Foremost among these authorities is article VI, § 15, of our state constitution, which explicitly submits the transfer decision to the discretion of a juvenile judge:
The superior court shall have exclusive original jurisdiction in all proceedings and matters affecting dependent, neglected, incorrigible or delinquent children, or children accused of crime, under the age of eighteen years. The judges shall hold examinations in chambers for all such children concerning whom proceedings are brought, in advance of any criminal prosecution of such children, and may, in their discretion, suspend criminal prosecution of such children. The powers of the judges to control such children shall be as provided by law.
Ariz. Const., art. VI, § 15 (emphasis added).
The discretionary element in the transfer decision also has been described by the Arizona Supreme Court:
Under the law in Arizona, until the juvenile court, which has exclusive jurisdiction of all delinquent children or children accused of crime, has considered the matter and decided that the particular individual is not one who will benefit from its special treatment, a child offender remains in the juvenile jurisdiction.
State v. Shaw, 93 Ariz. 40, 47, 378 P.2d 487, 491 (1963) (en banc) (footnote omitted); see also McBeth v. Rose, 111 Ariz. 399, 403, 531 P.2d 156, 160 (1975) ("Neither [the petitioner] nor any person under the age of eighteen may be prosecuted criminally unless, after hearing, the juvenile court transfers the matter to the adult side of the law for criminal prosecution.").
The responsibility of the juvenile court to exercise an independent judgment in transfer matters was reinforced by our supreme court's adoption in 1984 of amended Rules 12 and 14 of the Rules of Procedure for the Juvenile Court: Rule 12 provides that the county prosecutor may request that the juvenile court waive jurisdiction. Ariz. R.Juv.P. 12. Rule 14 mandates that "the court shall . . . determine whether the public safety or interest would best be served by the transfer of the child. . . ." Ariz. R.Juv.P. 14 (emphasis added).
Rule 14 also catalogues the factors that "the court shall consider" before any transfer is effected. Id. (emphasis added). These factors include "the sophistication and maturity of the child"; "the child's physical, mental, and emotional condition"; "the prospects for adequate protection of the public"; and "the likelihood of reasonable rehabilitation of the child." Id. Nowhere do the Rules suggest that such a determination by the court is optional, or that the parties may foreclose the juvenile court's evaluation through their independent agreement.
We conclude that the juvenile court properly treated the transfer decision as one entrusted to its independent discretion by Arizona's constitution, case law, and rules of court, and that it properly treated the agreement of the parties as ineffective to divest it of such discretion.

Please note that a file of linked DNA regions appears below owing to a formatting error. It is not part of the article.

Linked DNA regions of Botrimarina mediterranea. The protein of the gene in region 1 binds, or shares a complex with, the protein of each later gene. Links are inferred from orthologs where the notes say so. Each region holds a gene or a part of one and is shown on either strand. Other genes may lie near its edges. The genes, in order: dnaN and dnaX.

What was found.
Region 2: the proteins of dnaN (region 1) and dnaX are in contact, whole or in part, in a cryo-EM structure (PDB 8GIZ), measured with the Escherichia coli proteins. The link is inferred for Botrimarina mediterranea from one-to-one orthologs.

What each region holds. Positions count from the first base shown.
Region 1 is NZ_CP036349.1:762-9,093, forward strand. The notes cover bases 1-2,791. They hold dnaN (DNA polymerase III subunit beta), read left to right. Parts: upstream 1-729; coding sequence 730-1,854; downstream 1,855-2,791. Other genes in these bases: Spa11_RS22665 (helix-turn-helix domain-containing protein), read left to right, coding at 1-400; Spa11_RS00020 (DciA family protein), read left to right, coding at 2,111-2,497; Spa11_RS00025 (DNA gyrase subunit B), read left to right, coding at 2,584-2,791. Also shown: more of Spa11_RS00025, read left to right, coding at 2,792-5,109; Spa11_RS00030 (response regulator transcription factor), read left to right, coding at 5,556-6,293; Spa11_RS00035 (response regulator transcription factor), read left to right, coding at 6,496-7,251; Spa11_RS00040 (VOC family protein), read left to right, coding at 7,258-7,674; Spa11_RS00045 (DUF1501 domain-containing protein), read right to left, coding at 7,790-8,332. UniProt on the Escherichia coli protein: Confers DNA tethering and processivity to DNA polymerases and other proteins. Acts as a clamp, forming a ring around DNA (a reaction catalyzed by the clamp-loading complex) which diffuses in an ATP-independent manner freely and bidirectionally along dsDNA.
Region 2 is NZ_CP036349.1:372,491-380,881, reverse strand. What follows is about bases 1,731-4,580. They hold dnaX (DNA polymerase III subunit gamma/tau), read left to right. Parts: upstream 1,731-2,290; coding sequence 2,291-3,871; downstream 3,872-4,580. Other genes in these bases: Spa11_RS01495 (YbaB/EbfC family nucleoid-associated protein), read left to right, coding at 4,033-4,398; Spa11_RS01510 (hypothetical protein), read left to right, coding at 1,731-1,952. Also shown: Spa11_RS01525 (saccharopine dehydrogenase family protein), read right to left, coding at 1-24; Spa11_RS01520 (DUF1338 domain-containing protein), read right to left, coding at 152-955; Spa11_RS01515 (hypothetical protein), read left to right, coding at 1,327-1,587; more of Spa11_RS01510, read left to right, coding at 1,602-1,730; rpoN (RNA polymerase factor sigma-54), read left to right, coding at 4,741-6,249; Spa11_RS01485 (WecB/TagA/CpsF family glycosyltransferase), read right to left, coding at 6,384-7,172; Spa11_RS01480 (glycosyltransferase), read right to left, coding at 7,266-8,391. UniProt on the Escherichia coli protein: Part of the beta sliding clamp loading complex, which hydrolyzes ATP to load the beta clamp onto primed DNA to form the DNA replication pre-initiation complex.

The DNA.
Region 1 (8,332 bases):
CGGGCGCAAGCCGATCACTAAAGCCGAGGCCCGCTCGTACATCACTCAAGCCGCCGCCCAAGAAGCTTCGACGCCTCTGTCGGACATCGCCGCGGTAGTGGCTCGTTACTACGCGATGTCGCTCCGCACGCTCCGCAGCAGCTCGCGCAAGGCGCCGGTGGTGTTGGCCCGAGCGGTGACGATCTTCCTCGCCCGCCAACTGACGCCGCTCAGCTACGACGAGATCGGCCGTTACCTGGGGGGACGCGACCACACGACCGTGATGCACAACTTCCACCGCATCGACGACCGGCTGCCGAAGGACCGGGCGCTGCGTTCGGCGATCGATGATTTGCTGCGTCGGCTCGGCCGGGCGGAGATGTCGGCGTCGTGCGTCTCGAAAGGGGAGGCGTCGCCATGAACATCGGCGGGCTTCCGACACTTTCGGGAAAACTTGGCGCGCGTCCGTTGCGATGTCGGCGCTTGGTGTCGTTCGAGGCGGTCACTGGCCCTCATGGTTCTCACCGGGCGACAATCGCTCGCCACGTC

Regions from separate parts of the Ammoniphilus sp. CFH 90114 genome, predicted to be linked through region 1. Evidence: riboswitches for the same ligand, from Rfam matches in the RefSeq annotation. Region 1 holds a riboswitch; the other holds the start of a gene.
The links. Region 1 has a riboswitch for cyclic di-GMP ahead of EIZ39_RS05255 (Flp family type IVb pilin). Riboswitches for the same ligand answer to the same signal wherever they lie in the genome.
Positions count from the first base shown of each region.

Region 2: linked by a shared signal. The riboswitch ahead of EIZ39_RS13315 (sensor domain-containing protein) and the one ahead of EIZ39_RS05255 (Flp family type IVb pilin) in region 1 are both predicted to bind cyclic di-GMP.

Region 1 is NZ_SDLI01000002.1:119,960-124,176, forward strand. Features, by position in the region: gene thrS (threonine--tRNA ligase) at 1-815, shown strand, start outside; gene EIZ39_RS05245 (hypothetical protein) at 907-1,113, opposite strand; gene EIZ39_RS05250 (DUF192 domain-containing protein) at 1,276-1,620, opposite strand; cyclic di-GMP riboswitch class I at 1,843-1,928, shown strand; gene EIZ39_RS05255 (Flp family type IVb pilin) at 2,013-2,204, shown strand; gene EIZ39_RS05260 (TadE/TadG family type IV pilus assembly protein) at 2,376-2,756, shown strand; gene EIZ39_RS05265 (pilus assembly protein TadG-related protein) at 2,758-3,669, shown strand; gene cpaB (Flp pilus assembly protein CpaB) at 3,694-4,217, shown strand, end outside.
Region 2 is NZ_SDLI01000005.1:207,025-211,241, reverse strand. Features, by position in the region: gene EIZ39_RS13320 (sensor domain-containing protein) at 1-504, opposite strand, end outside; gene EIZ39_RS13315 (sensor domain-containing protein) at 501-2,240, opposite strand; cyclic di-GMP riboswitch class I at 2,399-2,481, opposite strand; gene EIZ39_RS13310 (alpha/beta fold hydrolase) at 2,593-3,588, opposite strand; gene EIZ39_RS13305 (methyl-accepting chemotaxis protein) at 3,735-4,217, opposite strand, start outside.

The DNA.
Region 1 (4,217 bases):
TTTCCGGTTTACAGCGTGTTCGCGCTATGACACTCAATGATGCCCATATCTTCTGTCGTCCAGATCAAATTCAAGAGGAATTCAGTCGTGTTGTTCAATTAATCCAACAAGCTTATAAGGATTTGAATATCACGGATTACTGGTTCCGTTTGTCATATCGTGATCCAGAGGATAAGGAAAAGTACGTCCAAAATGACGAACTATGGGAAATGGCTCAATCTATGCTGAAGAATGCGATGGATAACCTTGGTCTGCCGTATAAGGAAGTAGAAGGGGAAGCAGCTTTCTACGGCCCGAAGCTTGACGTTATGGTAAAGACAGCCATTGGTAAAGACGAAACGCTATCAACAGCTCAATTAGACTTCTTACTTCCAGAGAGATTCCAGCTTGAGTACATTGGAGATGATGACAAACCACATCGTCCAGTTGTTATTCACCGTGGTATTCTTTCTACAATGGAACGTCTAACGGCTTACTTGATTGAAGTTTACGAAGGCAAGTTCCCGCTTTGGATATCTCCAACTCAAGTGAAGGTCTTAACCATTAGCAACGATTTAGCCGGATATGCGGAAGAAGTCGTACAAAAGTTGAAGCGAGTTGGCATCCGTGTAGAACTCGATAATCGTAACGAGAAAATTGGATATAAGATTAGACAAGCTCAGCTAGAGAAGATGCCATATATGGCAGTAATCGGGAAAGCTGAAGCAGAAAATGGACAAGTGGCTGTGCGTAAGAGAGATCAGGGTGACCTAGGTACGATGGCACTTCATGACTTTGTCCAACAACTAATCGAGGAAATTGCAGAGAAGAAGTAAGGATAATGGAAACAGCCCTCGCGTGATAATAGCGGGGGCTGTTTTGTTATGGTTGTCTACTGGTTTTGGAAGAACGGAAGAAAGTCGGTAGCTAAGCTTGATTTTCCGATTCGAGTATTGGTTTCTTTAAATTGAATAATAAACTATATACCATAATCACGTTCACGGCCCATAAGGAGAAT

ABUSE OF DISCRETION
The state next argues that, even if the juvenile court properly refused to entertain a waiver of the transfer hearing, the court abused its discretion by denying a transfer following the hearing in this case. The state cites J.'s age, the short remaining time available for rehabilitative efforts by the juvenile court, and the severity of J.'s crime as factors, among others, mandating a transfer for prosecution as an adult.
These arguments are best answered by setting forth the juvenile court's thoughtful explanation of its ruling denying transfer:
The Court has carefully considered all the testimony and evidence presented in light of the factors set forth in Rule 14(c). Because of the consequences of the juvenile's actions — the death of the victim — the Court's decision was a very difficult one to reach.
The Court's decision in a transfer case must be based on whether the public's safety or interest is best served by a transfer of the juvenile to the adult court for criminal prosecution. There is no question that the crime which the juvenile is accused of committing is of a serious nature. It was committed in an aggressive manner and it resulted in the victim's death. However, the offense appears to have been more the result of an extreme lack of good judgment than the result of an intent to cause serious physical harm or death to the individual involved.
Were this Court convinced that it is dealing with a highly antisocial, aggressive and violent individual who represents extreme danger to society in general, the Court would not hesitate to transfer this juvenile. The Court recognizes that an argument could be made that this juvenile is such an individual. However, the Court does not believe that the facts support such a conclusion.
The psychological report on this juvenile states that the juvenile "does not present directly as an overtly aggressive or blatantly antisocial individual." Dr. Buckley suggests that the juvenile is subject to being provoked into acting out by peers in a group setting where good judgment often evaporates. In addition, when under stress the chances of his acting out in a manner that shows poor judgment is increased. Dr. Buckley states that the juvenile's association with gang members, "plus the juvenile's tendency to accelerate his behavior under stress, plus his need to get out and prove himself to peers, resulted in the lapses in judgment that are noted in the record." Dr. Buckley concludes his psychological report by stating: